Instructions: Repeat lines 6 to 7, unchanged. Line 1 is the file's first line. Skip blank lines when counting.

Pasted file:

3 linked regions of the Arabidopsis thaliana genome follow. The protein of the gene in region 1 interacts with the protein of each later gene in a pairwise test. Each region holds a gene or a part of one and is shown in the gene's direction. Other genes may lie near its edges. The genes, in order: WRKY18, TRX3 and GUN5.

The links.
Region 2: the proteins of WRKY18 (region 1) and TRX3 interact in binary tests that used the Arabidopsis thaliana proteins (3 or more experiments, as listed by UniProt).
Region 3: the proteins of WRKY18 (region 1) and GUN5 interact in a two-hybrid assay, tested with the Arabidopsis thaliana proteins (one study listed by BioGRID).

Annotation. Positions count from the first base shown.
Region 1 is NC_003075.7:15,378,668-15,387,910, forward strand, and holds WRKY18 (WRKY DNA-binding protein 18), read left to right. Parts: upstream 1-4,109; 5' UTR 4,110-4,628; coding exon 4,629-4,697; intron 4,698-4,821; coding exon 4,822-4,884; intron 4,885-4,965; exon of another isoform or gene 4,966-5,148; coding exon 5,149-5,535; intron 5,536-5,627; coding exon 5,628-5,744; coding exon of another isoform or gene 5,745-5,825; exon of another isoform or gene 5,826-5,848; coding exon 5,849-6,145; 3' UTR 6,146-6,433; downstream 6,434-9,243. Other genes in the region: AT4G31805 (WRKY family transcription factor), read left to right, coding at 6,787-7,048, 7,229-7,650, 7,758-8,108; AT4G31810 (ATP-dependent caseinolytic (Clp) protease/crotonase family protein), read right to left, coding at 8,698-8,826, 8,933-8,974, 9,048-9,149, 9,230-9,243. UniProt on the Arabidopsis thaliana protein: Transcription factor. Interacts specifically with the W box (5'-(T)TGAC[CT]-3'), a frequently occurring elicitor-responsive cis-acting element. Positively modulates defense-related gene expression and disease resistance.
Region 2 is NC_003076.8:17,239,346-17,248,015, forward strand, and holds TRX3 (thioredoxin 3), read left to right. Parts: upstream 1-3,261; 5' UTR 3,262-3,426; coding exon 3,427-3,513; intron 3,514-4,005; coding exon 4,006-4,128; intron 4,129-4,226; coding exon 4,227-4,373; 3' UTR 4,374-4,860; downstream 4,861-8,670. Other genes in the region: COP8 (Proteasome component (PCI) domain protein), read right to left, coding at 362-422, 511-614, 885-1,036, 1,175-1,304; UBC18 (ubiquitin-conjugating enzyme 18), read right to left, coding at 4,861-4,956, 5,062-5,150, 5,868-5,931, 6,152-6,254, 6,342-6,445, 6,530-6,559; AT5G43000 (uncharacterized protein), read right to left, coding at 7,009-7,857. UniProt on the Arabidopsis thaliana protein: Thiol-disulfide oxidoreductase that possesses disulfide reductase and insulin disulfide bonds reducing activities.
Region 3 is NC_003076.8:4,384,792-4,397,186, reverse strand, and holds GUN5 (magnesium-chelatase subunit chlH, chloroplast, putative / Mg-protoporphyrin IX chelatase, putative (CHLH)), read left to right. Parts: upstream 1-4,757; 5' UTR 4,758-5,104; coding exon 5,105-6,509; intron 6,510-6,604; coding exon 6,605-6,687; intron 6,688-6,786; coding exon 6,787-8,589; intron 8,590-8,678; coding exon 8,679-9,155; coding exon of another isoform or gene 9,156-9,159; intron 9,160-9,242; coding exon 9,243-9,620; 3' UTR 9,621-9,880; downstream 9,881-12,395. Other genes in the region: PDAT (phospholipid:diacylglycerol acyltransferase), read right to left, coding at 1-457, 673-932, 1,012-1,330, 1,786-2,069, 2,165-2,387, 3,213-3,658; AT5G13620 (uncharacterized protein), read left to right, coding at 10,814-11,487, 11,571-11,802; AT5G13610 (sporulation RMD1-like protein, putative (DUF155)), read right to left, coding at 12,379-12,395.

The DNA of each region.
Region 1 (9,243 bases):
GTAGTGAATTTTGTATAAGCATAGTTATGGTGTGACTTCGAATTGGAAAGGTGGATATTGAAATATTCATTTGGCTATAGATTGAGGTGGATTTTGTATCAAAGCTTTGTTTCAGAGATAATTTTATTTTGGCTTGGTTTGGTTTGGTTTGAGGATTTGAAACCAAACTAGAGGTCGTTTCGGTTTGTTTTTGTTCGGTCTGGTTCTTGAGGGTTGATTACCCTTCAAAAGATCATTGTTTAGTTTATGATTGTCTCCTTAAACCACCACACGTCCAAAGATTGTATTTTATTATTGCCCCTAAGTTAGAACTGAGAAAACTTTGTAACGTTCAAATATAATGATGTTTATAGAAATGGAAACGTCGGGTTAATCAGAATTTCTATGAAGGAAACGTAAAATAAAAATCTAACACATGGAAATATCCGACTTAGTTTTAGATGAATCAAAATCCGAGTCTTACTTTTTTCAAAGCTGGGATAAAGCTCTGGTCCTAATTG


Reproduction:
Region 1 is NC_003075.7:15,378,668-15,387,910, forward strand, and holds WRKY18 (WRKY DNA-binding protein 18), read left to right. Parts: upstream 1-4,109; 5' UTR 4,110-4,628; coding exon 4,629-4,697; intron 4,698-4,821; coding exon 4,822-4,884; intron 4,885-4,965; exon of another isoform or gene 4,966-5,148; coding exon 5,149-5,535; intron 5,536-5,627; coding exon 5,628-5,744; coding exon of another isoform or gene 5,745-5,825; exon of another isoform or gene 5,826-5,848; coding exon 5,849-6,145; 3' UTR 6,146-6,433; downstream 6,434-9,243. Other genes in the region: AT4G31805 (WRKY family transcription factor), read left to right, coding at 6,787-7,048, 7,229-7,650, 7,758-8,108; AT4G31810 (ATP-dependent caseinolytic (Clp) protease/crotonase family protein), read right to left, coding at 8,698-8,826, 8,933-8,974, 9,048-9,149, 9,230-9,243. UniProt on the Arabidopsis thaliana protein: Transcription factor. Interacts specifically with the W box (5'-(T)TGAC[CT]-3'), a frequently occurring elicitor-responsive cis-acting element. Positively modulates defense-related gene expression and disease resistance.
Region 2 is NC_003076.8:17,239,346-17,248,015, forward strand, and holds TRX3 (thioredoxin 3), read left to right. Parts: upstream 1-3,261; 5' UTR 3,262-3,426; coding exon 3,427-3,513; intron 3,514-4,005; coding exon 4,006-4,128; intron 4,129-4,226; coding exon 4,227-4,373; 3' UTR 4,374-4,860; downstream 4,861-8,670. Other genes in the region: COP8 (Proteasome component (PCI) domain protein), read right to left, coding at 362-422, 511-614, 885-1,036, 1,175-1,304; UBC18 (ubiquitin-conjugating enzyme 18), read right to left, coding at 4,861-4,956, 5,062-5,150, 5,868-5,931, 6,152-6,254, 6,342-6,445, 6,530-6,559; AT5G43000 (uncharacterized protein), read right to left, coding at 7,009-7,857. UniProt on the Arabidopsis thaliana protein: Thiol-disulfide oxidoreductase that possesses disulfide reductase and insulin disulfide bonds reducing activities.